Plasticity and flexibility of T cells in human pregnancy in JOURNAL OF REPRODUCTIVE IMMUNOLOGY, vol 90, issue 2, pp 149-149
2011 (English)In: JOURNAL OF REPRODUCTIVE IMMUNOLOGY, Elsevier , 2011, Vol. 90, no 2, 149-149 p.Conference paper (Refereed)
Introduction:Pregnancy challenges the immune system. Thus, tolerance to the semi-allogenic fetus must be supported while the mother and fetus still must be protected against infectious agents. Pregnancy is associated with a Th2 deviated immune system, away from a harmful Th1 associated immunity, although this may be a simplified view. Regulatory T cells (Tregs) are enriched in the uterus, but occur at normal frequency in the circulation. It has become increasingly evident that Tregs and T helper cells are not stably committed lineages but are plastic, showing close relationships between subsets. We hypothesize that an increased T cell flexibility in pregnancy can help to explain the paradox of simultaneous tolerance and strong antimicrobial responses. Our aim was to investigate whether the plasticity concept is applicable for the Treg subset, and if it involves the entire T helper population.
Material and methods: Isolated Tregs (CD4dimCD25high) and control cells (CD4+CD25−) from second trimester pregnant (n = 14) and non-pregnant women (n = 14) were stimulated for 24 h with plate-bound anti-CD3/anti-CD28. Signature gene and protein expression of each T cell subset was measured using transcription factor expression by real time-PCR and multiplex bead array of cell culture supernatants, respectively. The whole PBMC fraction is also used in ongoing experiments and either stimulated with plate-bound anti-CD3/anti-CD28 or with the Th1, Th2 and Th17 deviating microbial agents PPD (Th1), TT (Th2) and C. albicans hyphae (Th17). After culturing, the cells are stained for intracellular transcription factors associated with Th1, Th2, Th17 and Treg immunity.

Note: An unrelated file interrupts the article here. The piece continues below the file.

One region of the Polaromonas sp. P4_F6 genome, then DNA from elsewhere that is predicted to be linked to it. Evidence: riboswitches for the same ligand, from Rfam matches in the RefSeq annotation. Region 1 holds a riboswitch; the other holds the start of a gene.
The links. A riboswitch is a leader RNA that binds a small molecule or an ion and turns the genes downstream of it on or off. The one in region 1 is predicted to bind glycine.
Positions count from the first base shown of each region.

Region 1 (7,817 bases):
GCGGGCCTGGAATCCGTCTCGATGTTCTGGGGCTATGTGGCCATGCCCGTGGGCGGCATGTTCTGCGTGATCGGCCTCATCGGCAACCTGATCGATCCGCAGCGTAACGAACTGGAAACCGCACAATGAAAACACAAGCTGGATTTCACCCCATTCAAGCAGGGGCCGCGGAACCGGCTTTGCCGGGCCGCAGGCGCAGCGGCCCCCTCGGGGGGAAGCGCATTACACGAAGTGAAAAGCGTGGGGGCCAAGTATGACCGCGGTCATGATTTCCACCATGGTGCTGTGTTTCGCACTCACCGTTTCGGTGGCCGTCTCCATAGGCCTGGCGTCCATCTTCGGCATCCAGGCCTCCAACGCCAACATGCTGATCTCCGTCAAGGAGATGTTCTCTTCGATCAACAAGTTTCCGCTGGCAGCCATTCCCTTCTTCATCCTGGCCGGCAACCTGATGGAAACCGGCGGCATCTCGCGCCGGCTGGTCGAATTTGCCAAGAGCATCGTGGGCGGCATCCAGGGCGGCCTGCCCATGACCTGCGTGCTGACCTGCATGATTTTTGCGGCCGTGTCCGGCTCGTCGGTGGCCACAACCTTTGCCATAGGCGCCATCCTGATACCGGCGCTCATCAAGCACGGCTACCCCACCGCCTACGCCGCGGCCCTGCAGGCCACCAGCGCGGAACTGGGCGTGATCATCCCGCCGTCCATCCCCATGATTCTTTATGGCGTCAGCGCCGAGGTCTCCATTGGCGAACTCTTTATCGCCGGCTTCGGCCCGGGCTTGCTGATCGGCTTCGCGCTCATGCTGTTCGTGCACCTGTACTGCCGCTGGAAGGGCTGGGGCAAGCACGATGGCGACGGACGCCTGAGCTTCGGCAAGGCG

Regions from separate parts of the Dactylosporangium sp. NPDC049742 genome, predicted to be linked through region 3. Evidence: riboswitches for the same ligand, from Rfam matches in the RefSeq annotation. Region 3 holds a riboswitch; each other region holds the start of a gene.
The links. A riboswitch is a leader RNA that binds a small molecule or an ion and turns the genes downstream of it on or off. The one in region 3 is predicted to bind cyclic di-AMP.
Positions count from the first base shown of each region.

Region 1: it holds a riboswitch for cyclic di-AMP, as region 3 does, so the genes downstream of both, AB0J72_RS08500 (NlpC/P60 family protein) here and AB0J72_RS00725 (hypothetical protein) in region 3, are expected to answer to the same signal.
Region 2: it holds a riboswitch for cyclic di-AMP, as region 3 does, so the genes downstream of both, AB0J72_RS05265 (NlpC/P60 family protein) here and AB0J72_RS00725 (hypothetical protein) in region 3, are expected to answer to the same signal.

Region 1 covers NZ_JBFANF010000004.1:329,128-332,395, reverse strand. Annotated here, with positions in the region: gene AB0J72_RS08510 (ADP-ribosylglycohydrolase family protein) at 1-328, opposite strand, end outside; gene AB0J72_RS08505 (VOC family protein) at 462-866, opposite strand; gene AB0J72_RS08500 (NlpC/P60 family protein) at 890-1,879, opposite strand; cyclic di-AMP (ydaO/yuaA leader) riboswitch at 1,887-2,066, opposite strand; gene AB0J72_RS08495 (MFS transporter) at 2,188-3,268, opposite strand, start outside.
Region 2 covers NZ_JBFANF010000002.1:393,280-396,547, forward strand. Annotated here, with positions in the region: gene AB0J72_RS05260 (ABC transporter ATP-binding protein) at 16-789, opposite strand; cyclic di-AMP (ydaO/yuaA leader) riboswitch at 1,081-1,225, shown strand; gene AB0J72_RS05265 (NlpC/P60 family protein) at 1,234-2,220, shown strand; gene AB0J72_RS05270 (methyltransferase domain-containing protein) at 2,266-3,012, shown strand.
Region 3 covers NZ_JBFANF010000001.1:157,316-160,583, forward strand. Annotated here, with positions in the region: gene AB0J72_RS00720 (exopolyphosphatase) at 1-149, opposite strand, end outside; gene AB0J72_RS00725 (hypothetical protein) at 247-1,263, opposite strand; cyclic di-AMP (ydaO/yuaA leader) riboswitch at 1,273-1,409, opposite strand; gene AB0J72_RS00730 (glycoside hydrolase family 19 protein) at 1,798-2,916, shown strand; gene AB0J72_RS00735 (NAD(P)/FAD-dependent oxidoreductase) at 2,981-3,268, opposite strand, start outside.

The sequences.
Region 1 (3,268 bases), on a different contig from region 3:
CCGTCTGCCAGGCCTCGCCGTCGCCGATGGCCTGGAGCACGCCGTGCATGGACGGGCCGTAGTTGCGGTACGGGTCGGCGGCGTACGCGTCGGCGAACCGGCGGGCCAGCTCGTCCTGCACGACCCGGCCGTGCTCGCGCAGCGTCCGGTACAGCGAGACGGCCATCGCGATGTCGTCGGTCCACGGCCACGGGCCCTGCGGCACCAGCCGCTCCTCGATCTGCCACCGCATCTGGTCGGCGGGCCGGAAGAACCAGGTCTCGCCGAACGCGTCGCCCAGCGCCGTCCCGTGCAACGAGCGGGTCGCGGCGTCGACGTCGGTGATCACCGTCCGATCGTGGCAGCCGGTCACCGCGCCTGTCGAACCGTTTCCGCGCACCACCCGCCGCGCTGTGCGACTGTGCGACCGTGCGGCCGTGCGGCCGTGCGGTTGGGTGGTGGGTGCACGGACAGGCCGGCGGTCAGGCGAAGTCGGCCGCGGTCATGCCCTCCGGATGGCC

Results: Stimulated Tregs from pregnant compared to non-pregnant women showed significantly higher levels of markers for Treg cells (Foxp3 mRNA), Th2 cells (GATA-3 mRNA and IL4 protein) and a tendency to increase in markers of Th17 (RORC mRNA and IL-17 protein), whereas Th1 markers (Tbet mRNA and IFN-γ) showed no difference between pregnant and non-pregnant women. Further, ongoing studies may reveal if the entire T helper population shows a higher degree of responsiveness during pregnancy.
Conclusions: Our results imply an increased plasticity of the Treg population during pregnancy, suggesting that Treg cells are able to switch to a Th2/Th17-like phenotype, depending on current demands of tolerance or infectious threats.
Place, publisher, year, edition, pages
Elsevier , 2011. Vol. 90, no 2, 149-149 p.
Pregnancy, T cell plasticity, Tolerance, Infectious agents
Medical and Health Sciences
IdentifiersURN: urn:nbn:se:liu:diva-70335DOI: 10.1016/j.jri.2011.06.034ISI: 000293873500032OAI: oai:DiVA.org:liu-70335DiVA: diva2:438340